Transport and Trade Facilitation

Countries of the Greater Mekong Subregion are working to make the movement of goods and services across borders faster, easier, cheaper, more compliant, and more inclusive.

Over the past decade, the Greater Mekong Subregion’s (GMS) road network has expanded by almost 200,000 kilometers, and overland road freight has almost doubled. Yet despite these advances, remaining barriers to trade and transport continue to inhibit the subregion’s full economic potential and the cost of cross-border land transport remains high.

With much of the hard infrastructure in place, there has been a greater focus in recent years on the rules, regulations, agreements, and other “software” to make the movement of goods and services across borders in the GMS faster, easier, cheaper, more compliant, and more inclusive.

The GMS Economic Cooperation Program Strategic Framework 2030 (GMS-2030) focus on trade facilitation will modernize customs and establish sanitary and phytosanitary regulations. It will also strengthen links to the private sector. GMS-2030 will support the development of e-commerce platforms in the subregion. By facilitating investment, the strategy will ease or eliminate investment flow constraints and create an integrated investment market. GMS-2030 was endorsed and adopted at the 7th GMS Summit of Leaders in September 2021. It aims to provide a new setting for the development of this subregion for the next decade.

The GMS Transport and Trade Facilitation Action Program is working to overcome existing barriers in order to link the subregion to the ASEAN Economic Community’s single market and production base, as well as other regional cooperation initiatives.

The program is helping to expand transport and traffic rights along the GMS Cross Border Transport Facilitation Agreement (CBTA). route network; simplify and modernize customs procedures and border management; and strengthen the capacity of sanitary and phytosanitary agencies in the subregion.

To facilitate progressive implementation of the CBTA, the GMS Transport Ministers as members of the CBTA Joint Committee agreed to an “Early Harvest” memorandum of understanding to allow the issuance and mutual recognition of GMS Road Transport Permits along the CBTA Protocol 1 route network and the border crossing points along these routes starting August 2018. This initiative was suspended with the closure of international borders during the Covid-19 health pandemic, but reinstated by the Ministers for a further three-year period at the Eighth CBTA Joint Committee meeting in December 2023.

Related

‘Early Harvest’ Implementation of the Cross-Border Transport Facilitation Agreement

Joint Committee for the CBTA

Statement of the Seventh Meeting of the Joint Committee for the CBTA (13 March 2019)


Focal Persons at the Asian Development Bank

    Trade Facilitation 

  • Asadullah Sumbal
    Regional Cooperation and Integration Unit Southeast Asia Department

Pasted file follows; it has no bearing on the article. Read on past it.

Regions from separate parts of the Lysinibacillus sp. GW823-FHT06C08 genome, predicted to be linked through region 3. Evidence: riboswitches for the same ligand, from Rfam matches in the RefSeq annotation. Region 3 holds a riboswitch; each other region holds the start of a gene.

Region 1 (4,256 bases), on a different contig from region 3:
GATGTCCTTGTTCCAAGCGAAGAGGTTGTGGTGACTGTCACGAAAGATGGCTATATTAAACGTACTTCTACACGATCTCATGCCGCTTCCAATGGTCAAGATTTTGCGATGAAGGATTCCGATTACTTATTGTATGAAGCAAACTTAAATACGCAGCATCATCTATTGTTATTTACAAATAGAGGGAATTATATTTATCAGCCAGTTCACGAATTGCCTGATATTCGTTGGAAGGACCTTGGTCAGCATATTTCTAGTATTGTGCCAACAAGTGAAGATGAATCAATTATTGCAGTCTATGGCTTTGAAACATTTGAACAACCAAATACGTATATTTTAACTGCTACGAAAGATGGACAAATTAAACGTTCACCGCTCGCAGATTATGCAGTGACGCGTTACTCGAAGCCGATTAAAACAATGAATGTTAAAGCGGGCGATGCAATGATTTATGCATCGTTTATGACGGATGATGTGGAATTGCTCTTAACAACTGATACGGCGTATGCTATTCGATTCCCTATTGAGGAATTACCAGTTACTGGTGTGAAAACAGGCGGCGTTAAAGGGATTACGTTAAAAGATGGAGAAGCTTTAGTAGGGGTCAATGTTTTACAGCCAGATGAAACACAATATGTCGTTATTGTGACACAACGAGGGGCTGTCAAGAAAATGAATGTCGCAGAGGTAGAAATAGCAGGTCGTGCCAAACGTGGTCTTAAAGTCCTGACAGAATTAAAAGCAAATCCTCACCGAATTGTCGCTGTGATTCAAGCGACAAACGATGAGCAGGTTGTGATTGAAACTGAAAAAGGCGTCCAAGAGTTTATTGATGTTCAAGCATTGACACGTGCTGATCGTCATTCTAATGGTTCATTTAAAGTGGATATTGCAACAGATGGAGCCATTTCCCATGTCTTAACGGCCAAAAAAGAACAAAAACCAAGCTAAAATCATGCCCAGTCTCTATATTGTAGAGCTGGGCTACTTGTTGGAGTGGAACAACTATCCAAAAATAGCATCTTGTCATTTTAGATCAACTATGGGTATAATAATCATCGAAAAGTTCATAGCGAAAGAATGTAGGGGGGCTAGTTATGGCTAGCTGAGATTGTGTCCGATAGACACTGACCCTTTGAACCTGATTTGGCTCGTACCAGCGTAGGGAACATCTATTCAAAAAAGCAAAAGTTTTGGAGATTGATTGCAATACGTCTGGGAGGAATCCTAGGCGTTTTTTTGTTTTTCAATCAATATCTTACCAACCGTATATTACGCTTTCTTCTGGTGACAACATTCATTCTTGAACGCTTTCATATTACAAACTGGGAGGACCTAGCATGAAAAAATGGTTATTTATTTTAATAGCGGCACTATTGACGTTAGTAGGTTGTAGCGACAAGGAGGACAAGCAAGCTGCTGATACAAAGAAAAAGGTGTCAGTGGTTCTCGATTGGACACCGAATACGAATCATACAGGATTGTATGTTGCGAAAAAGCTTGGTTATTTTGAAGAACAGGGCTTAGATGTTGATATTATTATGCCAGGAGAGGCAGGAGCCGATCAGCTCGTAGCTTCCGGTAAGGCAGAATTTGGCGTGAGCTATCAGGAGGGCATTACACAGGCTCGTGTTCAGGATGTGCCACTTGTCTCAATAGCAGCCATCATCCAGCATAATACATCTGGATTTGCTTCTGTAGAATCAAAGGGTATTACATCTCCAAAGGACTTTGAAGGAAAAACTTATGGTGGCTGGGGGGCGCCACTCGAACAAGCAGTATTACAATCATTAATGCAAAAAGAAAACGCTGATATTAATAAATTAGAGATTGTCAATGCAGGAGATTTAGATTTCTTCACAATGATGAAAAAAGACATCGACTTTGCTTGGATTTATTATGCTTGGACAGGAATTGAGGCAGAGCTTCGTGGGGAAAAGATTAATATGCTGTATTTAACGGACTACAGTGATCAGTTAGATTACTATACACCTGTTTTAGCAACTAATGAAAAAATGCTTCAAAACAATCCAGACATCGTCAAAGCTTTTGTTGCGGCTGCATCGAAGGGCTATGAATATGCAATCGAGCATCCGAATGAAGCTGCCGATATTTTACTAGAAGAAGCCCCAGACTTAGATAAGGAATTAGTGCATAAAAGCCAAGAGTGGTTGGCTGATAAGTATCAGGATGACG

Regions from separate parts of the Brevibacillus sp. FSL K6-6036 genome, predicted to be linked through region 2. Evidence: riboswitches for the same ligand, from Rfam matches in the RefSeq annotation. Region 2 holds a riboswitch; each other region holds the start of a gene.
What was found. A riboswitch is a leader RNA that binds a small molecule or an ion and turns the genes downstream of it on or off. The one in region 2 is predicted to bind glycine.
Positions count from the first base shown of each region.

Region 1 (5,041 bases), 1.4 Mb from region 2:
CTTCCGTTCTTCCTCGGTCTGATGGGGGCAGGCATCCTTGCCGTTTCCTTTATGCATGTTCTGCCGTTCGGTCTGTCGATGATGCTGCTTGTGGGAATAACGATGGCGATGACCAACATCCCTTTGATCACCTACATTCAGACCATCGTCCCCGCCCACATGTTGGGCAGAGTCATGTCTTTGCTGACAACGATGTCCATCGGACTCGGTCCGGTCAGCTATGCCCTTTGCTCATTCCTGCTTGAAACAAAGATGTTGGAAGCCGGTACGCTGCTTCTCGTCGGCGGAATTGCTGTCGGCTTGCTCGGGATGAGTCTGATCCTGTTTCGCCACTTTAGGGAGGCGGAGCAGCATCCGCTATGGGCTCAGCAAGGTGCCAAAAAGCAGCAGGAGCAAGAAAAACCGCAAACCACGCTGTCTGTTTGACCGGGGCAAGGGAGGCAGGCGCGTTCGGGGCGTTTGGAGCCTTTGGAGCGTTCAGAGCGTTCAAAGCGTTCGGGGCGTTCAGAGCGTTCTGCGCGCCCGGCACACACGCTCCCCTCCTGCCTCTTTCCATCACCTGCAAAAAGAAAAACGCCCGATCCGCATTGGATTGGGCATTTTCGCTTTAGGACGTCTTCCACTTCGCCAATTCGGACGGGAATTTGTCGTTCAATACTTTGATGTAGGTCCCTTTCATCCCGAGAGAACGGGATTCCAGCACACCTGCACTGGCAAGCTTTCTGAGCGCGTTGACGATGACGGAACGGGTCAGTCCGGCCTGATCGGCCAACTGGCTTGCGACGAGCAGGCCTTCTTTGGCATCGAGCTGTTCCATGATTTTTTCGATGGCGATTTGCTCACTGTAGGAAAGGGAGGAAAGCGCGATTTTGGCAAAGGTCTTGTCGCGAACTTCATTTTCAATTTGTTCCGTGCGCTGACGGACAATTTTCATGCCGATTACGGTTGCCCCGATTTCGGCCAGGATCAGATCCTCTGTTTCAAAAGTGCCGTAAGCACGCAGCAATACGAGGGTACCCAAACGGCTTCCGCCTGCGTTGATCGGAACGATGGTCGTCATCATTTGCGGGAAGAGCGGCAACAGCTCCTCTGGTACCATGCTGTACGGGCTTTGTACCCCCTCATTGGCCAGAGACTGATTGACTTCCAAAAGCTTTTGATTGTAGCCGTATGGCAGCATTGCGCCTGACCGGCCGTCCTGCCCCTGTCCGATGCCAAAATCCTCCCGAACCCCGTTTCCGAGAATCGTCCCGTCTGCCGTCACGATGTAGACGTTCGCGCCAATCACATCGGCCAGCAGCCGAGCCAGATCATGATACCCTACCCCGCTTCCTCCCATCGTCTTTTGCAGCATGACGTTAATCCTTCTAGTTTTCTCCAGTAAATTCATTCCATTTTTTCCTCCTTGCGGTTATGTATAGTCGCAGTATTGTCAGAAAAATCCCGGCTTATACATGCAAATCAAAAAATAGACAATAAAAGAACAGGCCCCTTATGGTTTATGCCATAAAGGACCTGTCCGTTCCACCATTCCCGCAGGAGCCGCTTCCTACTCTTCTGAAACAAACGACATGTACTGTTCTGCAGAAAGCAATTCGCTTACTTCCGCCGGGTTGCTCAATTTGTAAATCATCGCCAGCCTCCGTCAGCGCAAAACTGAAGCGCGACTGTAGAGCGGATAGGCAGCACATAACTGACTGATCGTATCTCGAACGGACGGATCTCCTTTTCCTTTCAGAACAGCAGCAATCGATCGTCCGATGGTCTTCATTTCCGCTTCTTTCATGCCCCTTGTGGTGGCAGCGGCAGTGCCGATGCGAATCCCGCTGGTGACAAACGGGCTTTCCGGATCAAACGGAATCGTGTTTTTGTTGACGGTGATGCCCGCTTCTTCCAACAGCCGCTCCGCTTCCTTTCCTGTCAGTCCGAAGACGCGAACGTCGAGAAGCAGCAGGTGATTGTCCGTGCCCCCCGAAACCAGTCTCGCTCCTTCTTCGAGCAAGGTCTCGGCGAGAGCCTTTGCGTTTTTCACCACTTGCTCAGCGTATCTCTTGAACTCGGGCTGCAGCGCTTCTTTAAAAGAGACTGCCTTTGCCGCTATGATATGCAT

• Dorothea Lazaro 
    Regional Cooperation and Integration Unit
    Central and West Asia Department

Transport Facilitation 

  • Mohammad Nazrul Islam  
    Transport Sector Office
    Sectors Group

Other Concerned Staff & Consultants

  • Antonio Ressano 
    Regional Cooperation and Integration Unit
    Southeast Asia Department

  • Lucia Martin Casanueva
    Regional Cooperation and Integration Unit
    Southeast Asia Department/GMS Secretariat 

Send inquiries to GMS Secretariat



Economics and Trade in Goods: An Introduction: An ADB-ITD Training Module for the Greater Mekong Subregion

This training material aims to strengthen officials' and experts' understanding of the trade barriers that affect trade in goods and the economic determinants of such trade; proposals made in different forums to reform border policies affecting trade in goods and the analysis of those proposals, with a particular focus on the strategic questions raised by regional trade agreements; and particular challenges facing trade policy makers in the Greater Mekong Subregion.




Roads for Asian Integration: Measuring ADB's Contribution to the Asian Highway Network

Against the backdrop of growing momentum for regional cooperation and integration (RCI) in Asia, this paper examines the link between regional roads and Asian Development Bank (ADB) support between 1966 and 2008.

The novel methodology used in this paper includes an Asia-wide definition of regional roads that fall on the Asian Highway (AH) network. The AH network is a system of about 140,000 kilometers (km) of standardized roads crisscrossing many Asian countries and with linkages to Europe.






Transport Infrastructure and Trade Facilitation in the Greater Mekong Subregion

As trade is an important driver of growth and infrastructure is a necessity for trade, infrastructure development has a key role to play in economic development. This study aims to quantify the potential benefits of the development of the economic transport corridors, along with the implementation of the Cross-Border Transport Agreement (CBTA) in the Greater Mekong Subregion (GMS). Some of the key linkages between upgraded infrastructure, economic growth, and sectoral responses are explored using a computable general equilibrium (CGE) framework.




Journal of Greater Mekong Subregion Development Studies - December 2008

In this issue of the Journal of Greater Mekong Subregion Development Studies, we feature five articles that concern some of the more pressing issues of cooperation in the Greater Mekong Subregion (GMS) - trade facilitation and trade logistics, the trade impact of cross-border transport infrastructure, tourism corridor development, and biofuels and rural renewable energy. The diversity of the topics tackled in this volume reflects the multifaceted challenges of regional cooperation.